Thursday, October 14, 2004

My Debate Question

President Bush, Senator Kerry. I would like to ask why you take a stand against same-sex marriage? Is it your religious conviction? For surely, there should be a separation of church and state. Is it because "that is the way it has always been?" For we all know that laws are in constant flux and "the way it has always been" is not necessarily "the way it should always be."

President Bush, you talk about freeing the people of this world while you bind your own citizens with oppressive restrictions, even on their right of who to love. President Bush, look me in the eye and tell me why some citizens of the United States can live wherever they want, but I have to make a conscious choice and decide that I cannot live in certain states within my own country because some state laws are so restrictive. Is this freedom? You say you will reduce taxes to all citizens, listing as an example the fact that you have reduced the marriage penalty because you want to encourage marriage. But you would rather encourage the multiple marriages of Brittany Spears or Michael Jackson before you would honor the commitment of a gay couple who has been together over 40 years. How is that a tax break for all? It certainly isn't a tax break for me. You say you oppose abortion and would seek other alternatives. Among them, you would encourage adoption, while in the same breath you would restrict adoptions for same-sex partners. You would provide tax breaks to families who have children, but you deny second-parent adoptions. You propose a constitutional amendment to verify your religious beliefs, the only amendment other than Prohibition (which failed) to restrict the rights of United States citizens rather than to grant them. How can you speak of freeing the world when you imprison your own people?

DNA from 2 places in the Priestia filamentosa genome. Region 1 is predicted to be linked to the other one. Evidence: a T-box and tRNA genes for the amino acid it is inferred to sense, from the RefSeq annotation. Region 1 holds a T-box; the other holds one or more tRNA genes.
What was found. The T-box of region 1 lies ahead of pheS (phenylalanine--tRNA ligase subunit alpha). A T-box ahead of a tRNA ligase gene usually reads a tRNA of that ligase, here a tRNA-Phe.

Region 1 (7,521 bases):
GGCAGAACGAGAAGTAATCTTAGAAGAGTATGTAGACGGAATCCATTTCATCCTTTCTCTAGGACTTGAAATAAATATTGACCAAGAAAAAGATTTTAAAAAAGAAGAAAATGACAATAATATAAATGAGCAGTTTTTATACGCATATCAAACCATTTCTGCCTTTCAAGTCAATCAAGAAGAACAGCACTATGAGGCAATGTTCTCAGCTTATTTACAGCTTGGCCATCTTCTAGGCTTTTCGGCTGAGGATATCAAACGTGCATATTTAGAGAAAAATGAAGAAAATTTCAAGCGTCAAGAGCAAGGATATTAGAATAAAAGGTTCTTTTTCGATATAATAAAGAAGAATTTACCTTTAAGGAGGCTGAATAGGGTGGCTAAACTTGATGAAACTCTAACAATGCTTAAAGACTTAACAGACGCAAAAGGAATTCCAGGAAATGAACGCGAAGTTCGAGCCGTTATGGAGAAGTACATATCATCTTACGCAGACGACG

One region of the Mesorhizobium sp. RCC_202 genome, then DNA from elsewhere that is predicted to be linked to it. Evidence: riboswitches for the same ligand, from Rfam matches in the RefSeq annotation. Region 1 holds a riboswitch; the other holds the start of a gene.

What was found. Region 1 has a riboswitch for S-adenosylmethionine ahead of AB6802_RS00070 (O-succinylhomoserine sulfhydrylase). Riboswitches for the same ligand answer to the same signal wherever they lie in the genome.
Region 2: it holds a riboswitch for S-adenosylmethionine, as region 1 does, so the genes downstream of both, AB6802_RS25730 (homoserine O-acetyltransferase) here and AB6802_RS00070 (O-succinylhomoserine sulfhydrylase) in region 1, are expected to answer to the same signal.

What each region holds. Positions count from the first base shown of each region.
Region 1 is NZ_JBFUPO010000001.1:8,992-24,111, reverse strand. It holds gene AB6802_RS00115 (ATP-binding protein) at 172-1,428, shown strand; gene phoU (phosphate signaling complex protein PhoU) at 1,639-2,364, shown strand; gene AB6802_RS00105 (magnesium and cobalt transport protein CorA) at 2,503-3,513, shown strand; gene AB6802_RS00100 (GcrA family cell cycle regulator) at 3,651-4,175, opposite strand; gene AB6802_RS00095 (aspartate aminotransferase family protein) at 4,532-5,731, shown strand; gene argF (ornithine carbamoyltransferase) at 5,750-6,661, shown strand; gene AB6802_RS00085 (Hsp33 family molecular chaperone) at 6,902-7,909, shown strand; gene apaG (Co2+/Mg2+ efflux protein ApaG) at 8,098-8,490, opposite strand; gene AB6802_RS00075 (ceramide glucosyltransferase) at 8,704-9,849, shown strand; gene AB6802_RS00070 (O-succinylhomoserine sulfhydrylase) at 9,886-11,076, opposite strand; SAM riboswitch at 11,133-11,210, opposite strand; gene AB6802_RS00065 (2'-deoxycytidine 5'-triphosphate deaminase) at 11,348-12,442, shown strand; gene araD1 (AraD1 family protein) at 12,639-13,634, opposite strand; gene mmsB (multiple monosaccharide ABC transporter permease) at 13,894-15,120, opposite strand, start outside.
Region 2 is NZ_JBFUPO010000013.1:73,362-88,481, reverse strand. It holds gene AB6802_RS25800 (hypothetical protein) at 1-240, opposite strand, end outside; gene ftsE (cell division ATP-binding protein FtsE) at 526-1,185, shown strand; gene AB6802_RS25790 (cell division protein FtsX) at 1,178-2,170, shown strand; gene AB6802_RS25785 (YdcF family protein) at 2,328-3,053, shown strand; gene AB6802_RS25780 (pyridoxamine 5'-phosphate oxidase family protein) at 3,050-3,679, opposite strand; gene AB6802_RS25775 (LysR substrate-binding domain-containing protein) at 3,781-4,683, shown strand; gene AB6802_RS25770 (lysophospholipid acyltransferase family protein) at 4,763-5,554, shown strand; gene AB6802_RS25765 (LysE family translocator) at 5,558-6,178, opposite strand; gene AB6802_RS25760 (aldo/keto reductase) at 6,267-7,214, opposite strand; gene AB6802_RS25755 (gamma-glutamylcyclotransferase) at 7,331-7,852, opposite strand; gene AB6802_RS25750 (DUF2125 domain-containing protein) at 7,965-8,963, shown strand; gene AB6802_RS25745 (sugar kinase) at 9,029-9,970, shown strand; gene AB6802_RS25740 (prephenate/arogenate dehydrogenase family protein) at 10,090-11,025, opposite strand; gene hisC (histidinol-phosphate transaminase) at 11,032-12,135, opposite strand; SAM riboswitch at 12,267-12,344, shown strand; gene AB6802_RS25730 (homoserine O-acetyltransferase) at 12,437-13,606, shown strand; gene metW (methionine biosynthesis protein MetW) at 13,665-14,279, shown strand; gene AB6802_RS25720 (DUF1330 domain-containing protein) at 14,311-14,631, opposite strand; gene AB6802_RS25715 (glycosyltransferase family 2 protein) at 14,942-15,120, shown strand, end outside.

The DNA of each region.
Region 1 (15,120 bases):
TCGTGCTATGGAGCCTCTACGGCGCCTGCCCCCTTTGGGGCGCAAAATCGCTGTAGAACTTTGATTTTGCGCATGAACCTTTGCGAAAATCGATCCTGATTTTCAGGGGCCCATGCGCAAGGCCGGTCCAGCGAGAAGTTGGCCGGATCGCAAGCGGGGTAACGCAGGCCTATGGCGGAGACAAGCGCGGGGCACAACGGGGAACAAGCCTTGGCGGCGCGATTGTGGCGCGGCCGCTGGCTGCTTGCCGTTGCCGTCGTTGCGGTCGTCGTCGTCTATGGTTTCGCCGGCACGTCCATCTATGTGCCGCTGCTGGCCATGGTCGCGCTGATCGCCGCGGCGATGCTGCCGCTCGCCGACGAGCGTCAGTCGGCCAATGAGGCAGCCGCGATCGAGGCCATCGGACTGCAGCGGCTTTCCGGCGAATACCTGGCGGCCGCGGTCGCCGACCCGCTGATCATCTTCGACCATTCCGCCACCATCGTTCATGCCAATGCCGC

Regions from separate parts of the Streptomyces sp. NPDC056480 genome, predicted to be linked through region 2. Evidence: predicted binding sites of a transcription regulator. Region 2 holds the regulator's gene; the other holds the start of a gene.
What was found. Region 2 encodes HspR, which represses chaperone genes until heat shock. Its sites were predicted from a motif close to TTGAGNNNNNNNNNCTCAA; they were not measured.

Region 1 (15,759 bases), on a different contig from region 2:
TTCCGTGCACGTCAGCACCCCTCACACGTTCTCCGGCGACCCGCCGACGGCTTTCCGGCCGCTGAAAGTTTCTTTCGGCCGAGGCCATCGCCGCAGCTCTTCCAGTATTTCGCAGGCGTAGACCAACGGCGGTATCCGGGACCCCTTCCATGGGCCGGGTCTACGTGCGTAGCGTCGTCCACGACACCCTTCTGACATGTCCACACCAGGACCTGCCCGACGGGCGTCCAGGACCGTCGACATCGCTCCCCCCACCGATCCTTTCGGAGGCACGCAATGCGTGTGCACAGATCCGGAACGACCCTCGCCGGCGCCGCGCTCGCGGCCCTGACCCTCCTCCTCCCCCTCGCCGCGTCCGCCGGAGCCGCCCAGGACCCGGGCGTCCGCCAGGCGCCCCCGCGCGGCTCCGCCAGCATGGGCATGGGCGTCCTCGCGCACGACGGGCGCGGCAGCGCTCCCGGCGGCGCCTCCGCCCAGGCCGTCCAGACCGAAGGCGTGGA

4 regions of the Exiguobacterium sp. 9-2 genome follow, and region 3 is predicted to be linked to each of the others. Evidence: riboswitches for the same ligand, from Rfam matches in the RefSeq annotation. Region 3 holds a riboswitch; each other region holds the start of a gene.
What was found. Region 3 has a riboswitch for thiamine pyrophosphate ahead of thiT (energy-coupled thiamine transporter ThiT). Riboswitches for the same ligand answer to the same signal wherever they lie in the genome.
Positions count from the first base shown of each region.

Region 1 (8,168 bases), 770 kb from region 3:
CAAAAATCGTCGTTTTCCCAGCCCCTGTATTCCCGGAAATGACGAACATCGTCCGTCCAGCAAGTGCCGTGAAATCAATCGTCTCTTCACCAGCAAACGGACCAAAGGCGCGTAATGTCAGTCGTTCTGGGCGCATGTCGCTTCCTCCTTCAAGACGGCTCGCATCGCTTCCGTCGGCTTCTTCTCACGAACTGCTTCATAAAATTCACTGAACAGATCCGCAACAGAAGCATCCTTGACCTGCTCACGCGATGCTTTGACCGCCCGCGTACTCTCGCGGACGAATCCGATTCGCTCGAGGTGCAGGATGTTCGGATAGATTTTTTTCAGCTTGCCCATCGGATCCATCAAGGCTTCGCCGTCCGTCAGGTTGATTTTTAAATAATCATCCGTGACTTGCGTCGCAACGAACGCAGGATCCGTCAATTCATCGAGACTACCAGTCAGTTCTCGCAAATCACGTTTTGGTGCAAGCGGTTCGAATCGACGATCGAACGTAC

Senator Kerry, how can you stand there with a smug grin on your face while I rip into the President's policies, while your silence is almost as dangerous as his action? How can you pander to the voting public rather than speak up for what you know is right? You have yet to offer a reason for being against same-sex marriage. I believe it's either because you aren't against it, which makes your lack of conviction repulsive, or you are indeed against it, and are playing both sides of the coin. Again I ask, look me in the eye and tell ME, not the country, not the voting public, tell ME why I am a second-class citizen.

Which town hall debate do you think will let me read my question?

Monday, October 04, 2004